Unnecessary Household Power Use: Appliances and Electronics

By Laurèn DeMates.

Did you know that many household items still consume power when they are plugged in but aren’t in use? This standby power or vampire power is defined as electrical power used by appliances and equipment (e.g., microwave ovens, computers, printers, DVD players) when they are off or not performing their primary function. Other items don’t have an on/off button or switch so are always on and consuming power (e.g., internet modems and some digital clocks). This unnecessary power used by electronics and appliances is not at the forefront of conversations about home energy use, but it does add up and is worth looking at. Inspired by the New York Times article “Just How Much Power Do Your Electronics Use When They Are ‘Off’?” by Tatiana Schlossberg and using a $20 Kill-a-Watt power meter, I set out to measure the power consumption of electronics and appliances in my apartment that I could easily address by unplugging or using a power strip.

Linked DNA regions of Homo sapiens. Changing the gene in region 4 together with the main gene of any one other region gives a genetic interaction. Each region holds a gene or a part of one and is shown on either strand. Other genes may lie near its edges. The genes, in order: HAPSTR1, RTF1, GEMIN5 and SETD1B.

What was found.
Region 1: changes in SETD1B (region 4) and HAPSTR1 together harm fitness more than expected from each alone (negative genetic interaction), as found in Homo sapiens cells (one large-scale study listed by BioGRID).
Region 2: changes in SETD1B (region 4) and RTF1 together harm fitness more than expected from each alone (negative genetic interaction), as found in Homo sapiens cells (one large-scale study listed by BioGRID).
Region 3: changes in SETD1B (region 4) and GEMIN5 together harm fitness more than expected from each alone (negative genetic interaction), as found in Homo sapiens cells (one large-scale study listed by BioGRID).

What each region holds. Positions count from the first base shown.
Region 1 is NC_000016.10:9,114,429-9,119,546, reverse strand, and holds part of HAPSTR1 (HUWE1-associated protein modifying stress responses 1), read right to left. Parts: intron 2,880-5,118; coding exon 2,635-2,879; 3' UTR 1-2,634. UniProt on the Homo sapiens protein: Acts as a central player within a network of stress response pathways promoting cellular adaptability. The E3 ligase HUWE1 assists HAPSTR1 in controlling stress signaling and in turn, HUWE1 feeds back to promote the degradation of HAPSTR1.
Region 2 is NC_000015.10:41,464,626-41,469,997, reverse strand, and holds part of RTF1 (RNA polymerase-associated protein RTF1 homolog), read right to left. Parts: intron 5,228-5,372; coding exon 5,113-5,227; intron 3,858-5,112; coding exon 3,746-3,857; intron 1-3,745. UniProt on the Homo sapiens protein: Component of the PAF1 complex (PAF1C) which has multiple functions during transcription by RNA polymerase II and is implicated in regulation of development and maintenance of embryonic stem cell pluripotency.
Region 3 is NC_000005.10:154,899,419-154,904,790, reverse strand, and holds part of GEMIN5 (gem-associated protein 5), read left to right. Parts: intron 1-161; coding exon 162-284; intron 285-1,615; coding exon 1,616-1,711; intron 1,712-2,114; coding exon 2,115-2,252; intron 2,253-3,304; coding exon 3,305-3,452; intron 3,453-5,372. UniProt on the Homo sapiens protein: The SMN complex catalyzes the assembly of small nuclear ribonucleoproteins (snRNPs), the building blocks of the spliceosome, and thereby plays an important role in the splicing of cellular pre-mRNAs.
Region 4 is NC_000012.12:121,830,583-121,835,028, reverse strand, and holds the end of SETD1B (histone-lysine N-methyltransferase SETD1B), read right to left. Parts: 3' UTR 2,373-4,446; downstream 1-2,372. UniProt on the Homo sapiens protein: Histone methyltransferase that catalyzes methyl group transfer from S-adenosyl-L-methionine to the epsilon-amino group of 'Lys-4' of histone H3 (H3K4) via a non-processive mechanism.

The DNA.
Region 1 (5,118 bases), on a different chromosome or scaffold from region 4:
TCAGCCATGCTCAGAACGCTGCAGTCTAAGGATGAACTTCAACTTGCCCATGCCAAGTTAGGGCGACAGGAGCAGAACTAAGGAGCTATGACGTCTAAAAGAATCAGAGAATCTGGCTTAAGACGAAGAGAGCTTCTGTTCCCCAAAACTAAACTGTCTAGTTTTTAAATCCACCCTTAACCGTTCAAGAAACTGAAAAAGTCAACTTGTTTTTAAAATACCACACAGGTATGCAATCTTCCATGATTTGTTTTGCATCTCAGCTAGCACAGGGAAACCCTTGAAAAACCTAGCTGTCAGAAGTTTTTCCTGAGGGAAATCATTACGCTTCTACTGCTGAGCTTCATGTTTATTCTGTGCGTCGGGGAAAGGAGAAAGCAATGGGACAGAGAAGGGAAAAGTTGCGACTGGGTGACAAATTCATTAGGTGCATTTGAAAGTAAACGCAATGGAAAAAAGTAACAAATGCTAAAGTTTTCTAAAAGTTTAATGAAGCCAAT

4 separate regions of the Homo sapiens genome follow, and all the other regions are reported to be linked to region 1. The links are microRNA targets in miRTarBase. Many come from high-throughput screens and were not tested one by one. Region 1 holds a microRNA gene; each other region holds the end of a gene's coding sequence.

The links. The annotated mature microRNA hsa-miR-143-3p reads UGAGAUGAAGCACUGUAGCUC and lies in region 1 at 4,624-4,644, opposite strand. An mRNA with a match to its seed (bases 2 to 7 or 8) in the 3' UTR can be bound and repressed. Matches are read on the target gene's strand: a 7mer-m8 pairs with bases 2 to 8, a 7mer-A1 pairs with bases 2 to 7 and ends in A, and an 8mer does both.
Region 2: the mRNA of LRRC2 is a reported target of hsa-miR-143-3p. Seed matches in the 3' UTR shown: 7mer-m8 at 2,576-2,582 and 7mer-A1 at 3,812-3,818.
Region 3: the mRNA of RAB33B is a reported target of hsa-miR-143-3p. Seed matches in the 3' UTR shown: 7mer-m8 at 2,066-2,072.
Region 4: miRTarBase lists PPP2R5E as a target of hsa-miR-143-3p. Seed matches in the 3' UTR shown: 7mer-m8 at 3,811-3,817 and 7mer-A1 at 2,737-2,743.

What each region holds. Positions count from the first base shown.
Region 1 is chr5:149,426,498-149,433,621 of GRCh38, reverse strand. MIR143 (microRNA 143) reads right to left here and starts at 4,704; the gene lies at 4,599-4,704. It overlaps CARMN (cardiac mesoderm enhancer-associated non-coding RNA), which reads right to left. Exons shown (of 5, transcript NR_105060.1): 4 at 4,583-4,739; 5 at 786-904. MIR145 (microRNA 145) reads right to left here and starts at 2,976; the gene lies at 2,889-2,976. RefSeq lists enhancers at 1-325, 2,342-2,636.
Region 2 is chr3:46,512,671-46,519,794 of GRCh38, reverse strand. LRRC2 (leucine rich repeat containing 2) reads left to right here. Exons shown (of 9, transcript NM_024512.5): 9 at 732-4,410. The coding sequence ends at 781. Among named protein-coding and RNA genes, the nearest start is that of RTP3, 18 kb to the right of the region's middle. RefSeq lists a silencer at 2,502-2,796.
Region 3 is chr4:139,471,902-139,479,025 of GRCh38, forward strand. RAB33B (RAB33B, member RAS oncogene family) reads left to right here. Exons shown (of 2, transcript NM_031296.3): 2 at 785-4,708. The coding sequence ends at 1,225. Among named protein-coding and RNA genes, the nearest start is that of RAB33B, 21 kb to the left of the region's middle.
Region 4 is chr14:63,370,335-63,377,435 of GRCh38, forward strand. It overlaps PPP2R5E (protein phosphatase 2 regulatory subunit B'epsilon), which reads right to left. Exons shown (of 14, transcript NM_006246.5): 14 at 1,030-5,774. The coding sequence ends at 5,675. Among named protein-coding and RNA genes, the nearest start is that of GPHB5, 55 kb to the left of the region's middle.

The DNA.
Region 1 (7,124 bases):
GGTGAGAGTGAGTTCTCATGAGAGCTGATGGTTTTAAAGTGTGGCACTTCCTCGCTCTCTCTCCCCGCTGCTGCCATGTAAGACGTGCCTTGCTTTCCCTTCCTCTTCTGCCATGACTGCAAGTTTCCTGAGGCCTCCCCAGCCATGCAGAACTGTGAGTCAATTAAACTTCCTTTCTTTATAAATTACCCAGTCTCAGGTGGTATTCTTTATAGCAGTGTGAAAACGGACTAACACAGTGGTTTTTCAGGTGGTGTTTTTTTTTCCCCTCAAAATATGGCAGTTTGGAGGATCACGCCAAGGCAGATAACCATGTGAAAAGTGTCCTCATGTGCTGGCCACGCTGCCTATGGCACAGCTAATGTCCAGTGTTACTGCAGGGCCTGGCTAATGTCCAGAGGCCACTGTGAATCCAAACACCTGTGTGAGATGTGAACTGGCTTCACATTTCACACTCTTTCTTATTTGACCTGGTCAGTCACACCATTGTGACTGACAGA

Electronic/Appliance Item Power measured in watts when item is on or in use* Power measured in watts when item is off or in standby mode** Notes
iPhone 5 6 1 Charger doesn’t consume electricity when not plugged into device
iPad 6 3 Charger doesn’t consume electricity when not plugged into device
Apple Macbook Pro 51 13 Charger doesn’t consume electricity when not plugged into device
AT&T Pace modem 7 7 Always on
Sony turntable 1 0.6 On/Off button
Sherwood Stereo Receiver Turntable Amplifier 27 1 On/Off button
Workrite sit-stand desk 3 0 Automatic shutoff
Mr. Coffee 12-cup programmable coffee maker 1.4 1.4 Automatic timed shutoff
Lamps Vary 0 On/Off switch
*Apple products are plugged in and charging **Apple products are plugged in and 100% charged

Drawing 13 watts of power when charged, my Macbook Pro is the number one culprit of standby power. Other noteworthy electronics that consume a lot of power are my charged iPad and internet modem (which is always on). The coffee maker and stereo also consume a considerable amount of power even though they both have an off button. This experiment provides insight into potential unnecessary energy use at home and is a great reminder why it’s worth unplugging some appliances and electronics when they’re not in use, or using a power strip with an on/off switch.

Advertisements

Leave a Reply

Fill in your details below or click an icon to log in:

WordPress.com Logo

You are commenting using your WordPress.com account. Log Out / Change )

Twitter picture

You are commenting using your Twitter account. Log Out / Change )

Facebook photo

You are commenting using your Facebook account. Log Out / Change )

Google+ photo

You are commenting using your Google+ account. Log Out / Change )

Connecting to %s